Airport authorities have a reason to cheer the scanty rainfall this monsoon.
The monsoon usually means an increase in the number of bird hits at Delhi's Indira Gandhi International Airport.
Last year, the airport witnessed 67 incidents of bird hit, highest for any Indian airport ever.
More than 30 per cent of these incidents occurred in the monsoon months — July, August and September.
Incidents of birds hitting aircraft occur during landing and take-off. There is not much impact if a bird hits the plane’s body but when it gets sucked inside the engine, it causes engine failure, which can ground the aircraft.
During rainy season, grass on the land near runways grows very faster and attracts insects.
Birds of prey like Kites hover around the airport to feed on these insects and also to drink the accumulated rainwater.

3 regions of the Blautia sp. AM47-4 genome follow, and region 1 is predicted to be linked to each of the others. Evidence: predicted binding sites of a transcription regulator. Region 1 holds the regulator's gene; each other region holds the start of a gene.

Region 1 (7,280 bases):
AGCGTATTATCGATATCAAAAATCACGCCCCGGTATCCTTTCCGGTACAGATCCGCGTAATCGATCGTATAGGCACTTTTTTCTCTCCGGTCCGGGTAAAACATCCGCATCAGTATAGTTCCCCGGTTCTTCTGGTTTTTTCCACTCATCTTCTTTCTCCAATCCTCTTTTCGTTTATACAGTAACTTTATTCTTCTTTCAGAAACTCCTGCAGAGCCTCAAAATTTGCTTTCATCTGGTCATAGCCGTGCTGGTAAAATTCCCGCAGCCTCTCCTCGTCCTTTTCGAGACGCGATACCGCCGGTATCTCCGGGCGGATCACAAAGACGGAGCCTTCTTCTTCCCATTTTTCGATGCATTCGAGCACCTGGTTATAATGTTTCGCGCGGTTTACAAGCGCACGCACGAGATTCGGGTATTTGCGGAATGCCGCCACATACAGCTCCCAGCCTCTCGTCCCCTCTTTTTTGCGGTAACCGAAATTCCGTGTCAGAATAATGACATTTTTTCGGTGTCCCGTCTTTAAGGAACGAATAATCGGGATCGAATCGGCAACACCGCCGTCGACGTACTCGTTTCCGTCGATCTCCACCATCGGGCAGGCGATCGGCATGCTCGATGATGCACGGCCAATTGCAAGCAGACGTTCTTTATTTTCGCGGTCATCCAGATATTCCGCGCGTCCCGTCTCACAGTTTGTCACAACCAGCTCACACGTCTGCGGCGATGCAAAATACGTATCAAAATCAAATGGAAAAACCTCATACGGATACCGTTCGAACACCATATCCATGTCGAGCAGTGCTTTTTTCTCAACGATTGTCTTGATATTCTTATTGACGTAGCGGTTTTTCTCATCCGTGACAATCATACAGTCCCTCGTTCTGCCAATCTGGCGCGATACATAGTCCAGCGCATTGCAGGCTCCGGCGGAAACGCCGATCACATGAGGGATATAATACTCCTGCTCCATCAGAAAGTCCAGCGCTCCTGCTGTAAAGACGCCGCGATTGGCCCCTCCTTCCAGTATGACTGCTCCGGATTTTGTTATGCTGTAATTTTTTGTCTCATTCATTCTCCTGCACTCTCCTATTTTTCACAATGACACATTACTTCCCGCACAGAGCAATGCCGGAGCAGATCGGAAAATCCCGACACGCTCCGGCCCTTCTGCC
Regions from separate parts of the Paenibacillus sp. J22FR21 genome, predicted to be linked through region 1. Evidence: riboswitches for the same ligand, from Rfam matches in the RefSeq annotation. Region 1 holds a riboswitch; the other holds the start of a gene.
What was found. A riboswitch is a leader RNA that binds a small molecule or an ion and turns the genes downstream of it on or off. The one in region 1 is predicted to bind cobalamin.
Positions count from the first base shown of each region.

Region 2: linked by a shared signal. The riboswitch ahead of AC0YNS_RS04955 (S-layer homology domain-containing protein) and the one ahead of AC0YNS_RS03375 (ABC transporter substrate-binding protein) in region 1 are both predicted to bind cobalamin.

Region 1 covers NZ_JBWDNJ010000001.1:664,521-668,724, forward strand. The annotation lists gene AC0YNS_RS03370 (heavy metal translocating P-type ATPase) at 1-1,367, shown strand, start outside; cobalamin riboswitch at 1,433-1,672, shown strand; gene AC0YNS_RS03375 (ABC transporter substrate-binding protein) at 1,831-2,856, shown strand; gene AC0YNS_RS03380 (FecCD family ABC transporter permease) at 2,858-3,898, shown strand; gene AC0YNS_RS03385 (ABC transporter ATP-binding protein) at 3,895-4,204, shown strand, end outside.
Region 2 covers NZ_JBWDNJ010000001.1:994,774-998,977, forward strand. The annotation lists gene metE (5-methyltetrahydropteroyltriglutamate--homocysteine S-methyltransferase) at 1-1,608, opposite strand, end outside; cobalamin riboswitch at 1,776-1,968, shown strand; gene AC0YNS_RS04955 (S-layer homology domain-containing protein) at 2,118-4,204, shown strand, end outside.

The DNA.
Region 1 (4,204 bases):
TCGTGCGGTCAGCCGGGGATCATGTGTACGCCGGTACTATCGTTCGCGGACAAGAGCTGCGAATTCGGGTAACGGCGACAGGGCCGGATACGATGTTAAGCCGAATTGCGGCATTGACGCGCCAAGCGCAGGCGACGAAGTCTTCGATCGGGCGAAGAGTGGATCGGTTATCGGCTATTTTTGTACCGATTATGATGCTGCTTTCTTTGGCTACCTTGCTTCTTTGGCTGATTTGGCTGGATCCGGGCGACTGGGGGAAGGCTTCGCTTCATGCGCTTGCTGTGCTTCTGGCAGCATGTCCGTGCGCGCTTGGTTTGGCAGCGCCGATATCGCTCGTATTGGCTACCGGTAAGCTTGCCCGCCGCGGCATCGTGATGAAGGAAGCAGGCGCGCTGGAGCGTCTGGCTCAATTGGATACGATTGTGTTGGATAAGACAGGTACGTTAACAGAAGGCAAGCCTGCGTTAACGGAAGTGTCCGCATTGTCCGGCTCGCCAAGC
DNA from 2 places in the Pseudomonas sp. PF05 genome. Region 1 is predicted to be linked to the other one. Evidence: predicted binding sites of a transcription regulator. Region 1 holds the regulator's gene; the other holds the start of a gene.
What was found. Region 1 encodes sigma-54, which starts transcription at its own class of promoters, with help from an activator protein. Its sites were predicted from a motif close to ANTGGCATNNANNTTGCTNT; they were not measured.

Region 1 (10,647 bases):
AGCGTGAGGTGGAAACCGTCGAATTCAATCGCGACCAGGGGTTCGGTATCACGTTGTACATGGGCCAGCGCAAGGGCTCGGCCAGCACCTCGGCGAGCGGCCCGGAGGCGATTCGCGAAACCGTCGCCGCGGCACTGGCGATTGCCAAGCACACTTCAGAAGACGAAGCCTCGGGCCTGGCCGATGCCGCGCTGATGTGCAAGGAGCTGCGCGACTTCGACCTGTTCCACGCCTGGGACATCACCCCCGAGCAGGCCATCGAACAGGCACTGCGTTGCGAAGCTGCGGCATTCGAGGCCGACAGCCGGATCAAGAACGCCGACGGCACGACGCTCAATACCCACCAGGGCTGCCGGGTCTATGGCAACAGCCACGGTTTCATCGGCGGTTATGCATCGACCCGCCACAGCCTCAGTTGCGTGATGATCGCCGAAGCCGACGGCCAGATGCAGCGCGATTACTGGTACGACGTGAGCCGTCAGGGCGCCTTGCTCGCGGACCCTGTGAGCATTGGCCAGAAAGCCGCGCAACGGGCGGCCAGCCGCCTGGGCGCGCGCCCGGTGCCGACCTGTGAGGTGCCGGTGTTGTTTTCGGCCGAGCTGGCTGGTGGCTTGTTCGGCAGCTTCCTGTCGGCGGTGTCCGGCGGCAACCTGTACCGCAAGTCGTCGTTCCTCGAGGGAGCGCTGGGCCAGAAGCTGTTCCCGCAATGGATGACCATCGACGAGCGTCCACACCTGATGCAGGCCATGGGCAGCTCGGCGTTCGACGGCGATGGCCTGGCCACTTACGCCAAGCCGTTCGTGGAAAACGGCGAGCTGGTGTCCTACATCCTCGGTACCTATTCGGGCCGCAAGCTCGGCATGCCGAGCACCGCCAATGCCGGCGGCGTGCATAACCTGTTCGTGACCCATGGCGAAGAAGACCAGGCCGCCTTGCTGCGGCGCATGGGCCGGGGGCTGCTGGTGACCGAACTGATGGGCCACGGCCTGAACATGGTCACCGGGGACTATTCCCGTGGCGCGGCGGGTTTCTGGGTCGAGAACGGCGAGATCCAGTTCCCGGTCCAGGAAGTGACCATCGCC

There are also some birds that build their nests in the tall grass.
“Delhi’s record is the worst in bird hit incidents. However, with such scanty rainfall, the number of bird hits should go down this year,” said a senior official of the Directorate General of Civil Aviation who didn't wish to be named.
According to the India Meteorological Department (IMD), Delhi and adjoining regions are expected to get 20 per cent less than normal rainfall this year.
The private airport operator Delhi International Airport Ltd. (DIAL) is hopeful that the dry monsoon, along with bird control measures, would help it change the dubious record of having the highest bird hits in the country every year.
DIAL has increased the number of ‘bird chasers’ from 25 to 50, who use signal pistols and fire crackers to scare birds away, a spokesman said.